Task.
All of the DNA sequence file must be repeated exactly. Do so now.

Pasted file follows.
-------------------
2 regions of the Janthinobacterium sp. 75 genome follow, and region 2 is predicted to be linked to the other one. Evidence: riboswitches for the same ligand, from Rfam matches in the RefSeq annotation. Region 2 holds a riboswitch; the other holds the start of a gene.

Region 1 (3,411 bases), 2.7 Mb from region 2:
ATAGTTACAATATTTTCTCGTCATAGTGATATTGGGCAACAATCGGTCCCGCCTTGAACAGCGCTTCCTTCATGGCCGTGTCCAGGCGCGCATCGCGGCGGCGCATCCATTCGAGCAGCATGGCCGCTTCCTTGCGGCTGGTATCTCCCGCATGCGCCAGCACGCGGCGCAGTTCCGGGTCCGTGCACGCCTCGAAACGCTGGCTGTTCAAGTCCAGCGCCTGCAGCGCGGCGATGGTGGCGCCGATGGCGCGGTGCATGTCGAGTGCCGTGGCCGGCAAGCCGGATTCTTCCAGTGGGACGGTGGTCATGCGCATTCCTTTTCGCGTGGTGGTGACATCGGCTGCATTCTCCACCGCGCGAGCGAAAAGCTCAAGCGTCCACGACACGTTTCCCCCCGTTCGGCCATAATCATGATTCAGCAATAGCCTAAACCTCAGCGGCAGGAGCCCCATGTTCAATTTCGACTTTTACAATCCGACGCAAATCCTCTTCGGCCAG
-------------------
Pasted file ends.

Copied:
2 regions of the Janthinobacterium sp. 75 genome follow, and region 2 is predicted to be linked to the other one. Evidence: riboswitches for the same ligand, from Rfam matches in the RefSeq annotation. Region 2 holds a riboswitch; the other holds the start of a gene.

Region 1 (3,411 bases), 2.7 Mb from region 2:
ATAGTTACAATATTTTCTCGTCATAGTGATATTGGGCAACAATCGGTCCCGCCTTGAACAGCGCTTCCTTCATGGCCGTGTCCAGGCGCGCATCGCGGCGGCGCATCCATTCGAGCAGCATGGCCGCTTCCTTGCGGCTGGTATCTCCCGCATGCGCCAGCACGCGGCGCAGTTCCGGGTCCGTGCACGCCTCGAAACGCTGGCTGTTCAAGTCCAGCGCCTGCAGCGCGGCGATGGTGGCGCCGATGGCGCGGTGCATGTCGAGTGCCGTGGCCGGCAAGCCGGATTCTTCCAGTGGGACGGTGGTCATGCGCATTCCTTTTCGCGTGGTGGTGACATCGGCTGCATTCTCCACCGCGCGAGCGAAAAGCTCAAGCGTCCACGACACGTTTCCCCCCGTTCGGCCATAATCATGATTCAGCAATAGCCTAAACCTCAGCGGCAGGAGCCCCATGTTCAATTTCGACTTTTACAATCCGACGCAAATCCTCTTCGGCCAG